As lawyers say, let's engage in a counterfactual. Big business A tells consumer B that it has drugs for sale that are safe and suitable for the use consumer B needs. It ships them drugs from which it is wholly uncertain whether the drugs are safe or suitable. Is company A liable for any harm that it may cause? If company A is a Big Pharma firm and the drug is openly sold in the U.S., the trial lawyers' answer is "darned tootin' it is." If company A is a Canadian Internet pharmacy and the drugs in question are imported from overseas, the answer is "nope – let the consumer decide." There's a Scott Turow novel in there somewhere.
But, as the second article notes, the consumer may not even be getting the deal she anticipates when she orders overseas. The article cites William Hubbard, an FDA associate commissioner, as saying that one of the drugs in the intercepted shipment, Amiodarone, costs $116.97 from the Canadian importer. Buying the same drug in the same quantity from Costco: $41.89. Another generic diuretic in the package cost $28 - $13 for the drug and $15 to ship. The cost at a corner drug store: $5.
Dorothy had to go all the way to Oz before she realized home wasn't so bad after all. If American consumers start treating drugs the way they do other products, shopping around to get the best price, they'll come to the same conclusion without having to leave home at all.
U.S. Will Miss Half of Its Supply of Flu Vaccine
Shortage Was Predicted
This year’s flu vaccine shortage has taken the average person by surprise, but as this article notes, experts have long seen this coming. This article nicely summarizes the problem and notes that one reason we have the shortage is that companies have not had the proper incentives to enter the flu vaccine market. ‘We have to be willing to pay more for the wonderful protection we get from vaccines,” the article quotes Dr. William Schaffner as saying. “When there is more profit, it will be an incentive for companies to enter the market.” For an analysis of where government vaccine policy has gone wrong and what can be done to correct the problem, see this week’s spotlight article by CMP Director Robert Goldberg.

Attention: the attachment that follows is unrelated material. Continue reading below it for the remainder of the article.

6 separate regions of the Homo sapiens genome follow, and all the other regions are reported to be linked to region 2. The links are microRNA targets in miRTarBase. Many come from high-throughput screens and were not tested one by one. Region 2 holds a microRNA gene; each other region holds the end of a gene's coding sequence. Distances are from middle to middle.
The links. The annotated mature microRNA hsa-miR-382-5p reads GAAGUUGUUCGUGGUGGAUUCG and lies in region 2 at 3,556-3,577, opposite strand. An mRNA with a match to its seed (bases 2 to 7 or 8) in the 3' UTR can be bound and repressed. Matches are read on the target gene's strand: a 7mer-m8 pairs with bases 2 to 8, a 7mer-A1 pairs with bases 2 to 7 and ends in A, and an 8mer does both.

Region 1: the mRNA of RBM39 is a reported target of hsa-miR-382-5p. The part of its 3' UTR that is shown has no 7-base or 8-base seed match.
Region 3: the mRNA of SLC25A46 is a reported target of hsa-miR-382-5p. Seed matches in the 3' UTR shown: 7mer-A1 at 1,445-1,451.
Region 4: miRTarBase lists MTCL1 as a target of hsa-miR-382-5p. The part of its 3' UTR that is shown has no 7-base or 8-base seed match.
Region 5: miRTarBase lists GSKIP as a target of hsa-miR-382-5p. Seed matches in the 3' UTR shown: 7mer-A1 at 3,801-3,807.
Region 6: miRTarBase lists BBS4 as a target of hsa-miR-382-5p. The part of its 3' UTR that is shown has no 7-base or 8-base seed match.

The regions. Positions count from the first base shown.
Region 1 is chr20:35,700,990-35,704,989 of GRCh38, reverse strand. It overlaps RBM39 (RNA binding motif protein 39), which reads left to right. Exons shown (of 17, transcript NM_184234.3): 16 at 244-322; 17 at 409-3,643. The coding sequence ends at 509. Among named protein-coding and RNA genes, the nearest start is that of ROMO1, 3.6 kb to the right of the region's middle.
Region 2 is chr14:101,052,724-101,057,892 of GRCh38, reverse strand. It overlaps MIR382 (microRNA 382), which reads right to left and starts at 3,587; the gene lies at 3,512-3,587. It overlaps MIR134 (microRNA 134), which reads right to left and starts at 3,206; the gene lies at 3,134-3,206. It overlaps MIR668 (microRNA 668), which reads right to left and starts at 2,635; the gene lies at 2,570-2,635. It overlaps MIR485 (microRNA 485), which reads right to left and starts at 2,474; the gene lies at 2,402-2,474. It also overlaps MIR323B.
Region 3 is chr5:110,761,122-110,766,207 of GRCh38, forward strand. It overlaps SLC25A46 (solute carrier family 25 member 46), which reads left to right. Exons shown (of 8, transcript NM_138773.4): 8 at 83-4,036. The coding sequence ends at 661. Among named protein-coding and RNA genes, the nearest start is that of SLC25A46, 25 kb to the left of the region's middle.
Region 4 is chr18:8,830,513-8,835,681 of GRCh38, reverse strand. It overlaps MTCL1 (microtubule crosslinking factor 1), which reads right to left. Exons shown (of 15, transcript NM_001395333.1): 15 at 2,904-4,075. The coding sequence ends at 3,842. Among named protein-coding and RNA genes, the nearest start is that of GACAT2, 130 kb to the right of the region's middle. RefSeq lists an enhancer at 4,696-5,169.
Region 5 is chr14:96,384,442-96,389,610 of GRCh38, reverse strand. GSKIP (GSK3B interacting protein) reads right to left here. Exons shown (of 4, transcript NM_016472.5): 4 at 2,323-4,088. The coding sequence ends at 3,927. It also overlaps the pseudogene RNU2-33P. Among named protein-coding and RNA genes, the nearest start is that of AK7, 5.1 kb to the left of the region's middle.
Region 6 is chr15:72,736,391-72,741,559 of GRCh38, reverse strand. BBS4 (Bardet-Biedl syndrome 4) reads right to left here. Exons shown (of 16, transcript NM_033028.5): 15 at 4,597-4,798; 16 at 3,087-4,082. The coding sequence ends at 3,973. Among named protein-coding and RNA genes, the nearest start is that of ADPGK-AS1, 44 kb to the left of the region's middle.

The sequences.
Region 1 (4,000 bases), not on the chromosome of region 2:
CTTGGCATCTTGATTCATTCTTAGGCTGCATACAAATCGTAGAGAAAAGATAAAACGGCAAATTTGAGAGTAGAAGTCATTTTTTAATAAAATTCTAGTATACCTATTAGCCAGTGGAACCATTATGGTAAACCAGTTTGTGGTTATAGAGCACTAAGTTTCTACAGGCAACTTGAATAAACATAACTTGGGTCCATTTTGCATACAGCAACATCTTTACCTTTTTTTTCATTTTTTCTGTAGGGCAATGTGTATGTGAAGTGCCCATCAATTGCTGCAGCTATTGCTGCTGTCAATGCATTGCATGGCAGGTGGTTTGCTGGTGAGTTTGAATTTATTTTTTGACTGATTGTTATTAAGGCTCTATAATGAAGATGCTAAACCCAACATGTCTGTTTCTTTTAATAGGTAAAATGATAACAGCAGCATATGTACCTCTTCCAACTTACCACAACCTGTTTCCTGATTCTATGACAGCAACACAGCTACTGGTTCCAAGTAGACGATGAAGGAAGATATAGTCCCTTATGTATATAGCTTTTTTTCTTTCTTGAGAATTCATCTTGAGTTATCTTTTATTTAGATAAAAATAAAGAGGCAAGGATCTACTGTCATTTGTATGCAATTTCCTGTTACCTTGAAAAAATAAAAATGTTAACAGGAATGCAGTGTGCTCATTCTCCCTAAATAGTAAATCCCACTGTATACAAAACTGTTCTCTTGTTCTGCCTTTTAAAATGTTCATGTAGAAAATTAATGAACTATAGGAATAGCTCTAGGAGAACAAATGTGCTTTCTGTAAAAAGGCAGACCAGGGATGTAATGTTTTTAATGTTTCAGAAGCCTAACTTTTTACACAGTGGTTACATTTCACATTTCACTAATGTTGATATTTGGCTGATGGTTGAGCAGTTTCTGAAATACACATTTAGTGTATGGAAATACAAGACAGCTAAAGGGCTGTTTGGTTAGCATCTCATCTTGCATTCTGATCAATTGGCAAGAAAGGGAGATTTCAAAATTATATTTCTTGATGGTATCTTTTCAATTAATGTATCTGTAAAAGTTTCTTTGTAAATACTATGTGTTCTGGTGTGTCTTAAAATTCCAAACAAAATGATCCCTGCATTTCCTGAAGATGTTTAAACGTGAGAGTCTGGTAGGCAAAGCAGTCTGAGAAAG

Fixing Vaccine Supply System; Task Will Not Be Easy, Say Health and Drug Industry Officials
Flu Shortage Shows System Flaws; Fewer Companies Making Vaccines
Sometimes it takes a crisis to focus policymakers' attention on a problem, and this year's flu vaccine shortage might finally be enough to force Washington to fix our nation's vaccine production system. This article lays out the problem nicely: only one company now makes MMR vaccine, and only three make flu vaccine, with two of them controlling over 95% of the market.
The cure for the crisis is thus not too hard to discover: enact policies which encourage more investment in new vaccines, and improve the incentives to produce existing ones. Many existing policies serve to discourage vaccine investment and production, including payments through the Vaccines for Children program that are too low, pre-approval study requirements that are as much as ten times as stringent as would be required for approval of a normal drug, and uncertainty among manufacturers about their potential legal liability. Widespread vaccination was among the earliest public health successes in the 19th and early 20th Centuries; it would be a policy failure of epidemic proportions to permit such a success to undo itself.